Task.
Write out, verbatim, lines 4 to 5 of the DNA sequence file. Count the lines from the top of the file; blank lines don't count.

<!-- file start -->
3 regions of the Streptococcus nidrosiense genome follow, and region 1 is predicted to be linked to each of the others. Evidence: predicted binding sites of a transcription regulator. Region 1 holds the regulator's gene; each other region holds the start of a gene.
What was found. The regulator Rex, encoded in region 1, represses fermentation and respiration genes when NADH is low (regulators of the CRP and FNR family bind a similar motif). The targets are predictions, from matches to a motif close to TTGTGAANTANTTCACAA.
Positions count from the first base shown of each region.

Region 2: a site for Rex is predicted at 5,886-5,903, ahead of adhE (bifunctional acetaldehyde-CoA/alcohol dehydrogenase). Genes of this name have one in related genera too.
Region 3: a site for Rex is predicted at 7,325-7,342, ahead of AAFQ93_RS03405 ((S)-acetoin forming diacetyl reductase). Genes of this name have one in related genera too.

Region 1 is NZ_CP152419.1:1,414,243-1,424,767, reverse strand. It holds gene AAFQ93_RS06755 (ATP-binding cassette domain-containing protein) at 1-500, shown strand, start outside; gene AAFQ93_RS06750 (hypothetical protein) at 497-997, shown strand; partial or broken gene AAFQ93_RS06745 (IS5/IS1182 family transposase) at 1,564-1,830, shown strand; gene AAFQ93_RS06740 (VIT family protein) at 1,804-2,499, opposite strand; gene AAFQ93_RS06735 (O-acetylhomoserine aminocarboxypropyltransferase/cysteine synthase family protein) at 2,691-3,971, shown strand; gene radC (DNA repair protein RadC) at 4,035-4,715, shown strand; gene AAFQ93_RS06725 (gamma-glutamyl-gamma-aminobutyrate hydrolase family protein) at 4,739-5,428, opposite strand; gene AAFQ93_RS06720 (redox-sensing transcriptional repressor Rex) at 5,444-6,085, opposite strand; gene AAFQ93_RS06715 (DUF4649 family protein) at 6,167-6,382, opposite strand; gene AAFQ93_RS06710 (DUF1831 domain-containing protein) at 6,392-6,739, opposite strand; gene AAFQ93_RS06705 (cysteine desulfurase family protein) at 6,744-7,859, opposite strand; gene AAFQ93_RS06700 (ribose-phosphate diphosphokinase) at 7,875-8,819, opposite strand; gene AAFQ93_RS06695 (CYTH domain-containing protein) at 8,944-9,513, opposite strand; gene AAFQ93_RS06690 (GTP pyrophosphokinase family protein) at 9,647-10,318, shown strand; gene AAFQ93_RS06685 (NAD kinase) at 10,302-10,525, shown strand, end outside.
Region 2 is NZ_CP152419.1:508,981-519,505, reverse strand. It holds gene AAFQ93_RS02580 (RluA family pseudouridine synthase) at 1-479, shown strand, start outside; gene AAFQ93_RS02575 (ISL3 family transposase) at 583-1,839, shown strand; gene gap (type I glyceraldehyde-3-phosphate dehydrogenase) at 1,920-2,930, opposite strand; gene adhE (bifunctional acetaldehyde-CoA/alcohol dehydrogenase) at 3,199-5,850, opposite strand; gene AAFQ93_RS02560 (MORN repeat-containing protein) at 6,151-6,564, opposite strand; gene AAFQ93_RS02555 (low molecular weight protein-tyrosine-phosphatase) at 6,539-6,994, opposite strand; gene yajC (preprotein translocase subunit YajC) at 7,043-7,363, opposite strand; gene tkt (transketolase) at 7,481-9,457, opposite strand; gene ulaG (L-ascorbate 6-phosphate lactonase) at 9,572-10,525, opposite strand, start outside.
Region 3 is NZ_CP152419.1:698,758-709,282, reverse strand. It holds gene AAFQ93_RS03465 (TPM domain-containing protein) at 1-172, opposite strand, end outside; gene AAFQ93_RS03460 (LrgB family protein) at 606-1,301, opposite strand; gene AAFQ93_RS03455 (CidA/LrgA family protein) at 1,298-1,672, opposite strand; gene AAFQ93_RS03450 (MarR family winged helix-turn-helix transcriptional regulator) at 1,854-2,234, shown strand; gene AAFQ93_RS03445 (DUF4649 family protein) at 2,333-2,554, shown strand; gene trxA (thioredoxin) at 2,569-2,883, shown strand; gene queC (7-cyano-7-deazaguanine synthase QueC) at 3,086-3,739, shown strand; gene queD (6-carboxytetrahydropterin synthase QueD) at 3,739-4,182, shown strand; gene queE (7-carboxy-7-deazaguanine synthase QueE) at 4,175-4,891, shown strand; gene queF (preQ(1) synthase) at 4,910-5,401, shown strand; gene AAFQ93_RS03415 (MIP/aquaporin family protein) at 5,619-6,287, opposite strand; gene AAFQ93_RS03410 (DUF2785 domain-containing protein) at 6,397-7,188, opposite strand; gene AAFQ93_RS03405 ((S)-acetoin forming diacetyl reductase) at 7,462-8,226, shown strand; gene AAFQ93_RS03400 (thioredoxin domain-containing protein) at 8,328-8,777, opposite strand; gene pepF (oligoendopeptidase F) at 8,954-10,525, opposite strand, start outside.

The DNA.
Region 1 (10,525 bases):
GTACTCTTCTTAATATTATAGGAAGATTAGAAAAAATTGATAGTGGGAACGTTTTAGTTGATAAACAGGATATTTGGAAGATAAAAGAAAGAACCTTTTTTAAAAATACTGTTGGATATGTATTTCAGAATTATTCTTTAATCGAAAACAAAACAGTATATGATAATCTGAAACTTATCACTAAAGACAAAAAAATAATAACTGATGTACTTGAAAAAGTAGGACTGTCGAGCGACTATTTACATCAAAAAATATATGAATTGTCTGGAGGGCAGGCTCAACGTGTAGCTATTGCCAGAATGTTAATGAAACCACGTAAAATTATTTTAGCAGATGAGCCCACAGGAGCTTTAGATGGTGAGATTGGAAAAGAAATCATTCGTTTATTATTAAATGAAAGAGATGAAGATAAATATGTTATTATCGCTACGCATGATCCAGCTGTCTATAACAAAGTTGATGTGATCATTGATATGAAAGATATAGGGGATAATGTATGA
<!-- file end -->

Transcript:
Region 2: a site for Rex is predicted at 5,886-5,903, ahead of adhE (bifunctional acetaldehyde-CoA/alcohol dehydrogenase). Genes of this name have one in related genera too.
Region 3: a site for Rex is predicted at 7,325-7,342, ahead of AAFQ93_RS03405 ((S)-acetoin forming diacetyl reductase). Genes of this name have one in related genera too.